It's not a stretch to say that when James rocked the world eight weeks later, announcing his plan to "take his talents to South Beach" and join the Heat, he was doing so with the Celtics on his mind. The memories were raw for him. He'd lost to that C's team that spring, and also in 2008 when Paul Pierce memorably outdueled him in a playoff Game 7 on his way to a Finals MVP in June. During the seven years that LeBron spent in Cleveland, the Celtics had two East titles and one Larry O'Brien Trophy. LeBron had yet to win a Finals game.

He knew he had to change that.

But now he has, twice over, and it's hard to think back and recall that ringless 25-year-old. The almost-30 leader and champion coming to Boston tonight seems a completely different person. Do we still remember the old LeBron?

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"Everything went through my mind at that point. Finally getting over this hump against this team. Everything I went through this summer, with the decision and deciding to come down here. I knew deep down in my heart I couldn’t, even as much as I loved my teammates back in Cleveland, I couldn’t do it by myself against this team. I knew that was a team that I wanted to get over the hump against."

That was LeBron James on May 14, 2011.

That was the night that James finally "got over the hump" and won a playoff series against the Celtics for the first time. The Heat and Celtics were tied 87-87 late in Game 5 before James took matters into his own hands. He scored all of the game's final 10 points by himself. The dust settled and the Heat were 97-87 victors; LeBron slumped to the American Airlines Arena floor in shock before getting up, hugging Doc Rivers and graciously thanking the rest of the Celtics for a great series.

More than that, really. He was thanking them for driving his career. He would later refer to that Game 5 against Boston as one of the biggest wins of his life, and it's not hard to see why. Winning that game, that series, was a gateway to so much more. LeBron's accomplished a lot in this league - an incredible amount for a man who's (until next month) still in his twenties - but before any of it, he had to get through the Celtics first.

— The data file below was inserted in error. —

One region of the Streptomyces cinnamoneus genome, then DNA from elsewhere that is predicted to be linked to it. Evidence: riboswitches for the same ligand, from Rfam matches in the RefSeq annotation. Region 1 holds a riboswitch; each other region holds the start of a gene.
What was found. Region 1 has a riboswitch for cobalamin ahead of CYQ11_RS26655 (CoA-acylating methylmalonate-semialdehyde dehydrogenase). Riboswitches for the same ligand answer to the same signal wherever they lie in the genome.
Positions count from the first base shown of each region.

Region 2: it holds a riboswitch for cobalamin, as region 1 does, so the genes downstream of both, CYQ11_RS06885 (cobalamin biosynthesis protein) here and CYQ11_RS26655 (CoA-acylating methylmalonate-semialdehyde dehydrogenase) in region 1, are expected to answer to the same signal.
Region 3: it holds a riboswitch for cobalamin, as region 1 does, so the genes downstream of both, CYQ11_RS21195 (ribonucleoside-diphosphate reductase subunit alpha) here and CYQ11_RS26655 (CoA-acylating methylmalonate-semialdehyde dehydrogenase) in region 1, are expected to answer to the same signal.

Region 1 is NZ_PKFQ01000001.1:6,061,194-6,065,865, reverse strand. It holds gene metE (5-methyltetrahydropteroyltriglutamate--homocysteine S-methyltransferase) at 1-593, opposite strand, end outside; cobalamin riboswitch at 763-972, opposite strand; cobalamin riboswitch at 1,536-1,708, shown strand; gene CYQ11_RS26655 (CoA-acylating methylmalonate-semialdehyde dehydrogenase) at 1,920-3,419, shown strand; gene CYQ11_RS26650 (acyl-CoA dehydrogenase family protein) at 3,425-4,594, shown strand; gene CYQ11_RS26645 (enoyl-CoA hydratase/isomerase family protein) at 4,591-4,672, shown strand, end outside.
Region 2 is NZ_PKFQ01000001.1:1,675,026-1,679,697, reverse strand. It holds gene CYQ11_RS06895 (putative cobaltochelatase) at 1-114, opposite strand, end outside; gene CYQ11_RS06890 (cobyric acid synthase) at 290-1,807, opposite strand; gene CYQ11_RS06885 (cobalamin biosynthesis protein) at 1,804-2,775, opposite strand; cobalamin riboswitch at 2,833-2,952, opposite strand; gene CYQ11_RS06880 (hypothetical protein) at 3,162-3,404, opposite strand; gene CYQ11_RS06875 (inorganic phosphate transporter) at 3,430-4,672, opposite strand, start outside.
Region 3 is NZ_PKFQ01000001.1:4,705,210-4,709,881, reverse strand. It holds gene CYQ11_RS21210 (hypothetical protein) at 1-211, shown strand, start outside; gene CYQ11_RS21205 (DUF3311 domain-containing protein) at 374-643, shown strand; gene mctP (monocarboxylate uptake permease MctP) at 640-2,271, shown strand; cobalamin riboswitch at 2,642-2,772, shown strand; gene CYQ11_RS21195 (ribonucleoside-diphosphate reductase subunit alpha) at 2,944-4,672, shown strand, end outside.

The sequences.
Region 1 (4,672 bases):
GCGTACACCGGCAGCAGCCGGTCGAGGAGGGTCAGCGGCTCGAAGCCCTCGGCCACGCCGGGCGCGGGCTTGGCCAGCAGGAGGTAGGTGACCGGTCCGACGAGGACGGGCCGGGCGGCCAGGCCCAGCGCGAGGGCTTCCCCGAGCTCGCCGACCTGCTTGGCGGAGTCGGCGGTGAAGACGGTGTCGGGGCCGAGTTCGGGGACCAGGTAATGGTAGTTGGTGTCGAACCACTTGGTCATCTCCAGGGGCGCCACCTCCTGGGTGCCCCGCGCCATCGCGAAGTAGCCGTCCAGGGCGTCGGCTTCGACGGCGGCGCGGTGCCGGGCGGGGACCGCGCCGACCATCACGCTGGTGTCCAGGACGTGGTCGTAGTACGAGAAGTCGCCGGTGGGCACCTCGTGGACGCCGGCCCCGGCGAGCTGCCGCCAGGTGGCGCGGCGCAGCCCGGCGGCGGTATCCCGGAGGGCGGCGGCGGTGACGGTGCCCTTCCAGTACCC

It's hard to compare any of those classic Boston grudge matches to whatever it is we'll witness tonight.

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"They've been great. Even in negative times, they've been great. Just to compete in that building, the rivalry that I have with the Big Three when they were there over the years has been cool."

That was LeBron James on November 13, 2014 - er, yesterday.

James is coming back to Boston. Always a gracious champion and savvy public speaker, he knows how to say all the right things. He told assembled media at the Cavs' practice yesterday that he still has fond memories of his battles with the Celtics, and there's no doubt that he does. But you have to imagine that now, with the Cavs spinning in the mud at 3-3 and looking to move forward, there are bigger things on James' mind than Boston nostalgia.

Every battle between LeBron and the Celtics used to be a national spectacle. There was media, there was hype. There was legitimate bad blood between LeBron and Pierce and KG and the rest of the Celtics. Now, though? Hard to say it's anything other than just another game out of 82. LeBron's mind now is on building his Cavaliers into a winning team again. That's the hump he's climbing over this time.

And as for us?

In Boston, we used to hate LeBron. He represented a fundamental clash of basketball ideologies. He was the glamorized individual star, anointed as a king before he'd won a thing; the Celtics were the complete team, with the "ubuntu" and the team spirit. It was easy to chastise LeBron then.

Of course, winning changes everything, and LeBron's in another place now. He's also in a much loftier place than the Celtics, who are coming off one of the most dismal seasons in franchise history and still looking for long-term direction. It was easy to build a rivalry when you had Pierce and KG. When your two cornerstone pieces may well be Jared Sullinger and Kelly Olynyk, what leg do you have to stand on?

LeBron's also just less hatable in general - for Boston or anyone else. He used to be an overhyped star on an overhyped team; he's now a magnanimous winner who graciously returned home to be with his beloved local team. He's building something with a young core group, and he knows he's running the risk of failure but does it anyway. There's something admirable about that.

So when LeBron walks into the Garden tonight, how will you feel? Is there still resentment there? Respect? Jealousy? Acceptance? Some strange emotional cocktail of all of the above? There's no right answer, but there are plenty of questions, and 11 years of context to back them up.